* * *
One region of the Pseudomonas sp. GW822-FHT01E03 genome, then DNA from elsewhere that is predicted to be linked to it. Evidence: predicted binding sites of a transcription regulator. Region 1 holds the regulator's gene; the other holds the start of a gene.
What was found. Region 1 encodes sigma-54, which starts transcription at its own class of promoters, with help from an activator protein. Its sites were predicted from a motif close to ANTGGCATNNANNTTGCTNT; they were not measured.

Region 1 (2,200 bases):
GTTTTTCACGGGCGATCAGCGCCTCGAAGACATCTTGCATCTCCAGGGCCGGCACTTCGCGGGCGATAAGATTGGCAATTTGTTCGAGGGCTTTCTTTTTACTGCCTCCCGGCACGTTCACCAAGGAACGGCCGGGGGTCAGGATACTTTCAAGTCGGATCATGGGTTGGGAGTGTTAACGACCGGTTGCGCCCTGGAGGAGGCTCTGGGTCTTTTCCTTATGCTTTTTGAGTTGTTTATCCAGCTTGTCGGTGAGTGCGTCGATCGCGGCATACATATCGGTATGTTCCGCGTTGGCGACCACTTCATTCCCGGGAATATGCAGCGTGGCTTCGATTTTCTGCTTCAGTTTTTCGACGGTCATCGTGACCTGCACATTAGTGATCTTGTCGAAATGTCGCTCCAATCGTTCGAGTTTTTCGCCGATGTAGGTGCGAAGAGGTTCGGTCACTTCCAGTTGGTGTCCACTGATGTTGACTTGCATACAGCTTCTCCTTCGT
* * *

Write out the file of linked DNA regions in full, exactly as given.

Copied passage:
One region of the Pseudomonas sp. GW822-FHT01E03 genome, then DNA from elsewhere that is predicted to be linked to it. Evidence: predicted binding sites of a transcription regulator. Region 1 holds the regulator's gene; the other holds the start of a gene.
What was found. Region 1 encodes sigma-54, which starts transcription at its own class of promoters, with help from an activator protein. Its sites were predicted from a motif close to ANTGGCATNNANNTTGCTNT; they were not measured.

Region 1 (2,200 bases):
GTTTTTCACGGGCGATCAGCGCCTCGAAGACATCTTGCATCTCCAGGGCCGGCACTTCGCGGGCGATAAGATTGGCAATTTGTTCGAGGGCTTTCTTTTTACTGCCTCCCGGCACGTTCACCAAGGAACGGCCGGGGGTCAGGATACTTTCAAGTCGGATCATGGGTTGGGAGTGTTAACGACCGGTTGCGCCCTGGAGGAGGCTCTGGGTCTTTTCCTTATGCTTTTTGAGTTGTTTATCCAGCTTGTCGGTGAGTGCGTCGATCGCGGCATACATATCGGTATGTTCCGCGTTGGCGACCACTTCATTCCCGGGAATATGCAGCGTGGCTTCGATTTTCTGCTTCAGTTTTTCGACGGTCATCGTGACCTGCACATTAGTGATCTTGTCGAAATGTCGCTCCAATCGTTCGAGTTTTTCGCCGATGTAGGTGCGAAGAGGTTCGGTCACTTCCAGTTGGTGTCCACTGATGTTGACTTGCATACAGCTTCTCCTTCGT